Who pays for sewer repairs?
Sewers tend to run below public streets rather than private property. In turn, most homeowners don’t have to think about sewer repairs or maintenance. Private or ‘unadopted’ sewers are the exception.
If your drains connect to a private sewer within your property boundary, you’re probably responsible for the repair and maintenance of it. If you’re in a block of flats with a private sewer, all flat owners are jointly responsible.
You can ask the sewerage company to ‘adopt’ the sewer and take it on themselves, but they may refuse if they believe it’s not in their best interests. Should they deny your request, you can appeal to The Water Services Regulation Authority (OFWAT).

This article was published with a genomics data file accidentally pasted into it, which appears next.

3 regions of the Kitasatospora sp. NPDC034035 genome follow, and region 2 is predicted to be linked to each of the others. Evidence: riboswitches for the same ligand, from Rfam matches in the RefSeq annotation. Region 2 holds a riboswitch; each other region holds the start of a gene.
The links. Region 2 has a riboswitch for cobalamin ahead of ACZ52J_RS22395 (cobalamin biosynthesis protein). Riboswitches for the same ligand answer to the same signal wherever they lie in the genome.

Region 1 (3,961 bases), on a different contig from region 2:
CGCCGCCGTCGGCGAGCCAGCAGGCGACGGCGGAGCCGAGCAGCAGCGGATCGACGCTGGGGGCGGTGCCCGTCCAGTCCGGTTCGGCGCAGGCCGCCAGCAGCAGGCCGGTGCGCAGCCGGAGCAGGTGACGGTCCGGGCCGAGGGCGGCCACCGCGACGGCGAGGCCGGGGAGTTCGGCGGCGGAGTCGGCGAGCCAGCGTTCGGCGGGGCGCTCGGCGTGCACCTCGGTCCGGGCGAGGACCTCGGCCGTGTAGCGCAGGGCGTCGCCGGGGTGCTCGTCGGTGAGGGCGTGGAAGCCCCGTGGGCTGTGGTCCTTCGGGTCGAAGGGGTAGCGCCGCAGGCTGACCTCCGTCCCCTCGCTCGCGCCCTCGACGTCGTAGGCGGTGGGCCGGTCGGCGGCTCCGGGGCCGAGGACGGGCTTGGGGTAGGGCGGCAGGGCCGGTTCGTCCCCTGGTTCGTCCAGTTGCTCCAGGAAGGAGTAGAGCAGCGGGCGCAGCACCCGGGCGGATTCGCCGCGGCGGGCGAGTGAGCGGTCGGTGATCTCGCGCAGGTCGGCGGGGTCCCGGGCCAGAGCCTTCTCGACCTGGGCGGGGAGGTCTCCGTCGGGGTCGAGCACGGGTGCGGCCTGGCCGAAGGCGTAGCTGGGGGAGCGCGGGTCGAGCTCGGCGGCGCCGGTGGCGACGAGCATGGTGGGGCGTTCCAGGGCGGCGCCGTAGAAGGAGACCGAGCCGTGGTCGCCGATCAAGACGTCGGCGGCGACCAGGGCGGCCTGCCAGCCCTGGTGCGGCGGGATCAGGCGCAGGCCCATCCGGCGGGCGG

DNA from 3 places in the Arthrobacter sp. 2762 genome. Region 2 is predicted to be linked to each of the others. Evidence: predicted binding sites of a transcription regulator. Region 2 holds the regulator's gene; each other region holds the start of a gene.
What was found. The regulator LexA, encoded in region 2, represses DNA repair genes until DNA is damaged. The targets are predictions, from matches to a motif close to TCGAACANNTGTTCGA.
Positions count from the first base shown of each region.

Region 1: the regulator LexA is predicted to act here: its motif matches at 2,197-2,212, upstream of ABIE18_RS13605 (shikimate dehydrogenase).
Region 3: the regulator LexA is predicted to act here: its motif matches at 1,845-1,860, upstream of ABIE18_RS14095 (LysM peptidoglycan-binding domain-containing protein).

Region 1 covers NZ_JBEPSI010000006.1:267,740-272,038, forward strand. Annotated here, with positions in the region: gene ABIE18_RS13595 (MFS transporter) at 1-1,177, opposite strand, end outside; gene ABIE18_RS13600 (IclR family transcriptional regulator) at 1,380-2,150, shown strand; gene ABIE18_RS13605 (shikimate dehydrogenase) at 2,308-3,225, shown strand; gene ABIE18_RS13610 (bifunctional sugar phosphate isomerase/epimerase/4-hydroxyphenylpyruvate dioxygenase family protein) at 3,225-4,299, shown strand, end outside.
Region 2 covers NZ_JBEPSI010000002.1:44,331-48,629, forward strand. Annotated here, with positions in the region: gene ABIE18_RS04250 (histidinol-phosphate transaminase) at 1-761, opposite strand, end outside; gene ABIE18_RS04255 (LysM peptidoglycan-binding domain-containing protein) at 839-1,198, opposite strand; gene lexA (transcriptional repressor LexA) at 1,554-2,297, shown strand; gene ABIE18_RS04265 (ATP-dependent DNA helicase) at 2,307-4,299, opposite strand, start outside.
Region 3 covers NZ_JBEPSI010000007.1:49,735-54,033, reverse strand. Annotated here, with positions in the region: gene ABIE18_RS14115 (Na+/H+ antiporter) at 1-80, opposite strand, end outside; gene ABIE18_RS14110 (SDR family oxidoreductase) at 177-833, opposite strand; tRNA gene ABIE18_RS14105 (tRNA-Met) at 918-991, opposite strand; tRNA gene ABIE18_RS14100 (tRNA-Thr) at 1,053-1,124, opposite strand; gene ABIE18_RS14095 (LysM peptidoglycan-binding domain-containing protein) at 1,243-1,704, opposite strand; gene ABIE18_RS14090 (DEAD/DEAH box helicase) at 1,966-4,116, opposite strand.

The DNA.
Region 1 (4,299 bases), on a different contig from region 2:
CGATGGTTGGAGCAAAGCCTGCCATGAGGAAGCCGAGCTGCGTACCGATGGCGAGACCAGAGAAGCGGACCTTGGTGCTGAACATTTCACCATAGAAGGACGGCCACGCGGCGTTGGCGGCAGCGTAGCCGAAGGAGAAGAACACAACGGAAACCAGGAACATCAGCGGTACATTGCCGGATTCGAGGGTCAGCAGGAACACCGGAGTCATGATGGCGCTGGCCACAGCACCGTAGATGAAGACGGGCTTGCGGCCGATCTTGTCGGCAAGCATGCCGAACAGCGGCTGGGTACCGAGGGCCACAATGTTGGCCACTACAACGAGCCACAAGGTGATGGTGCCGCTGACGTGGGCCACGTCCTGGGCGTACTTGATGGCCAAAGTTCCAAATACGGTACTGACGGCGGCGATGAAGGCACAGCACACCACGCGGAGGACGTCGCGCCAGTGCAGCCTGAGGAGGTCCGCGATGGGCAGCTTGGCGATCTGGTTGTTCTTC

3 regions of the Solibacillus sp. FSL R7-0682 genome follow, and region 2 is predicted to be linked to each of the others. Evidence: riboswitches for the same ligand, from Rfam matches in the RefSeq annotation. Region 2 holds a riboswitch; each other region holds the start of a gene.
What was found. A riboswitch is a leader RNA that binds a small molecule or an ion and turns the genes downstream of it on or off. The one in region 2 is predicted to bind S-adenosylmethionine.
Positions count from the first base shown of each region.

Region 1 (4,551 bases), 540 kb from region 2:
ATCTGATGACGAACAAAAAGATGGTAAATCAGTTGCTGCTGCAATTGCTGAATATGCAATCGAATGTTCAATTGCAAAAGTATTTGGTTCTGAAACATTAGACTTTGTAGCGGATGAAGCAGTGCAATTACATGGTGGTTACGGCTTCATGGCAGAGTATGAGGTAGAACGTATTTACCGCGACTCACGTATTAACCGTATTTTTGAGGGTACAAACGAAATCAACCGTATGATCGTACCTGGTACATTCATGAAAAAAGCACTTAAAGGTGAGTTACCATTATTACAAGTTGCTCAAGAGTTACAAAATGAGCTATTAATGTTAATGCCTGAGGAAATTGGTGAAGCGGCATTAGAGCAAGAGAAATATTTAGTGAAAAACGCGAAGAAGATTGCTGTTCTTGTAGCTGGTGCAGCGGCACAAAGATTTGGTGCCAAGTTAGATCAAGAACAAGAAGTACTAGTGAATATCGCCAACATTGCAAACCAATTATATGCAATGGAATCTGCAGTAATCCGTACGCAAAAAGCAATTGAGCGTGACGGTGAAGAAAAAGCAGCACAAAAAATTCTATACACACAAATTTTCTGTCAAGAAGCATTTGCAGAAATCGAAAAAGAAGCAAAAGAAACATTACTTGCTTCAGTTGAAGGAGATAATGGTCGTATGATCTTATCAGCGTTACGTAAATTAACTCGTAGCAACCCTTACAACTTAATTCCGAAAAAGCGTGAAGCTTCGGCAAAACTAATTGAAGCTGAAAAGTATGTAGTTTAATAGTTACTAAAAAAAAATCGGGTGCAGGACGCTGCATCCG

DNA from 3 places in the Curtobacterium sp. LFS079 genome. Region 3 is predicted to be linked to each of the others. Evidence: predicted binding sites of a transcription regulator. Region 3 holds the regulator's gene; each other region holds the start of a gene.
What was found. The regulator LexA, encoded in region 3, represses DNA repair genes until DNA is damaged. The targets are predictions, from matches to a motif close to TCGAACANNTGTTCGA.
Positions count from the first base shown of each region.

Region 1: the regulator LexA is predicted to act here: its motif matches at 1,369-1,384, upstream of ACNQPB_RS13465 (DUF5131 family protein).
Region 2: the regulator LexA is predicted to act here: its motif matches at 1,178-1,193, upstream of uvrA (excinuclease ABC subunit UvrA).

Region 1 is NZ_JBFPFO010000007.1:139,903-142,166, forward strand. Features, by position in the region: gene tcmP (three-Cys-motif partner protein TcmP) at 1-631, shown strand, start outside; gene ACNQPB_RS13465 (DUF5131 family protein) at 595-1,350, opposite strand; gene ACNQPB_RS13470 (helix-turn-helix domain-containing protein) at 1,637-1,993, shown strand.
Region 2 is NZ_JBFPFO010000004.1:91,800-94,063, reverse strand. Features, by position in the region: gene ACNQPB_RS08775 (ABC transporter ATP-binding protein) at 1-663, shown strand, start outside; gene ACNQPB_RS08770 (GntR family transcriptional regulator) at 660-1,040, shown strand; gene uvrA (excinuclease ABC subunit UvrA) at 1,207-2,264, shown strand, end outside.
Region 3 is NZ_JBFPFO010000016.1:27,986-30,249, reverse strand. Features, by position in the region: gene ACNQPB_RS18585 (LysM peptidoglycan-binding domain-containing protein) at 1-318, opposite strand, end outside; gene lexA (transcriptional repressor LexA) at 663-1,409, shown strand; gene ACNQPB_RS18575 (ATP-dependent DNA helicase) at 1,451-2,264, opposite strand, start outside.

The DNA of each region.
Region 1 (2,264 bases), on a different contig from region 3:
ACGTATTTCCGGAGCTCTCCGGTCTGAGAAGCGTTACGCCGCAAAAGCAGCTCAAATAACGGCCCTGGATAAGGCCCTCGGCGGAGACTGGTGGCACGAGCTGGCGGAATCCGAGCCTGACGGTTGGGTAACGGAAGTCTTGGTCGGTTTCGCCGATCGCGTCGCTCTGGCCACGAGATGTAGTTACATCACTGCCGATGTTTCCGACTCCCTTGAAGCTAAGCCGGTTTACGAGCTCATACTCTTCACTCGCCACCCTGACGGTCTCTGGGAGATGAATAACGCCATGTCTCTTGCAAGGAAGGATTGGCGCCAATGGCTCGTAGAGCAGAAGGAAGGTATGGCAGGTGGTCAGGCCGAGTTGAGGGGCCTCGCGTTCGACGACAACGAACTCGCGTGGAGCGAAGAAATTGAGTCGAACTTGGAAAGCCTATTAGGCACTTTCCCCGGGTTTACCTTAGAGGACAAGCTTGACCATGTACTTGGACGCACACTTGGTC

Once you’ve made a request to the water company, they’ll send an engineer to ensure the sewer’s design and build quality meets their standards. They’ll also charge you for any remedial work the sewer needs before they adopt it themselves.
Important! If you use a private sewer and don’t take care of it, the local health department can force you to pay for the maintenance and repairs. They could even do the work themselves and charge you afterwards.
Is the problem in my private drains or the public sewer?
If multiple sinks, basins and toilets in a property appear blocked or slow running, the problems likely come from an external blockage. You can check with a neighbour to see if they’re affected. If the issue is only with your property, then you’ll need a drainage specialist to investigate for a blockage in your external pipework. If the neighbour’s also affected, contact the wastewater company before there’s a flood.
Note: Your engineer likely won’t investigate a problem that involves lifting a public manhole, as these are the sole responsibility of the wastewater company.